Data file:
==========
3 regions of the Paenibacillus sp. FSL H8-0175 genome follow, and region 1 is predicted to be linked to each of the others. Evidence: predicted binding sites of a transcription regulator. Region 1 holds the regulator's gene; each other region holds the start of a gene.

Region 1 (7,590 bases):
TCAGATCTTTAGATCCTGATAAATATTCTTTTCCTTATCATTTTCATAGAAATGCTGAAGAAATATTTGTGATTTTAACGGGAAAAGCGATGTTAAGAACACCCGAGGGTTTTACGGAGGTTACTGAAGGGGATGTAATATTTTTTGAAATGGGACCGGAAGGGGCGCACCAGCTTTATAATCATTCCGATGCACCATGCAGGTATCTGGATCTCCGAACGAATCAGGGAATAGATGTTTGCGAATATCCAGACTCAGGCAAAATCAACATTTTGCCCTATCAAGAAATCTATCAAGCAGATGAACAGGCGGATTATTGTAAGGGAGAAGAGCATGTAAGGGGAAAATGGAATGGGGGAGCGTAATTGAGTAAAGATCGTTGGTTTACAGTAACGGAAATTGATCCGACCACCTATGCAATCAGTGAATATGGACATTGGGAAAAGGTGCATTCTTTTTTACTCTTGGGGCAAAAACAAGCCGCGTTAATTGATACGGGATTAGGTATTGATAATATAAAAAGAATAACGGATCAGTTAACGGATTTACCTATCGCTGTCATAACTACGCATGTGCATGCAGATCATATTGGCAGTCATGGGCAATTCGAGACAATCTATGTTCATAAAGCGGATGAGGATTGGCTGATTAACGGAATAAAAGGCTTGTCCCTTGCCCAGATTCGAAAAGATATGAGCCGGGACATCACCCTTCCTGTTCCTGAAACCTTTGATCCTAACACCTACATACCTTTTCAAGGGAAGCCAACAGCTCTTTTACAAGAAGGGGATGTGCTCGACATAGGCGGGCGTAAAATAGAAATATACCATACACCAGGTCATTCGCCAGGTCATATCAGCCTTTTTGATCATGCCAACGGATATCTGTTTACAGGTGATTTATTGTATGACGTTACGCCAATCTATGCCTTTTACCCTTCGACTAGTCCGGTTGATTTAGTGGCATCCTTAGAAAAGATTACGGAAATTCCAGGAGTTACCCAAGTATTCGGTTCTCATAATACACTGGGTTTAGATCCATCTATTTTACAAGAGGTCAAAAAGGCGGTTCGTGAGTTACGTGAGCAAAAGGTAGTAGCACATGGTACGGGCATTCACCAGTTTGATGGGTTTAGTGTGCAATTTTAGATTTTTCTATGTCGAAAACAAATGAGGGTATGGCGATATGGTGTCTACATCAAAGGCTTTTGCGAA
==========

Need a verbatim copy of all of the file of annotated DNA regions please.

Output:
3 regions of the Paenibacillus sp. FSL H8-0175 genome follow, and region 1 is predicted to be linked to each of the others. Evidence: predicted binding sites of a transcription regulator. Region 1 holds the regulator's gene; each other region holds the start of a gene.

Region 1 (7,590 bases):
TCAGATCTTTAGATCCTGATAAATATTCTTTTCCTTATCATTTTCATAGAAATGCTGAAGAAATATTTGTGATTTTAACGGGAAAAGCGATGTTAAGAACACCCGAGGGTTTTACGGAGGTTACTGAAGGGGATGTAATATTTTTTGAAATGGGACCGGAAGGGGCGCACCAGCTTTATAATCATTCCGATGCACCATGCAGGTATCTGGATCTCCGAACGAATCAGGGAATAGATGTTTGCGAATATCCAGACTCAGGCAAAATCAACATTTTGCCCTATCAAGAAATCTATCAAGCAGATGAACAGGCGGATTATTGTAAGGGAGAAGAGCATGTAAGGGGAAAATGGAATGGGGGAGCGTAATTGAGTAAAGATCGTTGGTTTACAGTAACGGAAATTGATCCGACCACCTATGCAATCAGTGAATATGGACATTGGGAAAAGGTGCATTCTTTTTTACTCTTGGGGCAAAAACAAGCCGCGTTAATTGATACGGGATTAGGTATTGATAATATAAAAAGAATAACGGATCAGTTAACGGATTTACCTATCGCTGTCATAACTACGCATGTGCATGCAGATCATATTGGCAGTCATGGGCAATTCGAGACAATCTATGTTCATAAAGCGGATGAGGATTGGCTGATTAACGGAATAAAAGGCTTGTCCCTTGCCCAGATTCGAAAAGATATGAGCCGGGACATCACCCTTCCTGTTCCTGAAACCTTTGATCCTAACACCTACATACCTTTTCAAGGGAAGCCAACAGCTCTTTTACAAGAAGGGGATGTGCTCGACATAGGCGGGCGTAAAATAGAAATATACCATACACCAGGTCATTCGCCAGGTCATATCAGCCTTTTTGATCATGCCAACGGATATCTGTTTACAGGTGATTTATTGTATGACGTTACGCCAATCTATGCCTTTTACCCTTCGACTAGTCCGGTTGATTTAGTGGCATCCTTAGAAAAGATTACGGAAATTCCAGGAGTTACCCAAGTATTCGGTTCTCATAATACACTGGGTTTAGATCCATCTATTTTACAAGAGGTCAAAAAGGCGGTTCGTGAGTTACGTGAGCAAAAGGTAGTAGCACATGGTACGGGCATTCACCAGTTTGATGGGTTTAGTGTGCAATTTTAGATTTTTCTATGTCGAAAACAAATGAGGGTATGGCGATATGGTGTCTACATCAAAGGCTTTTGCGAA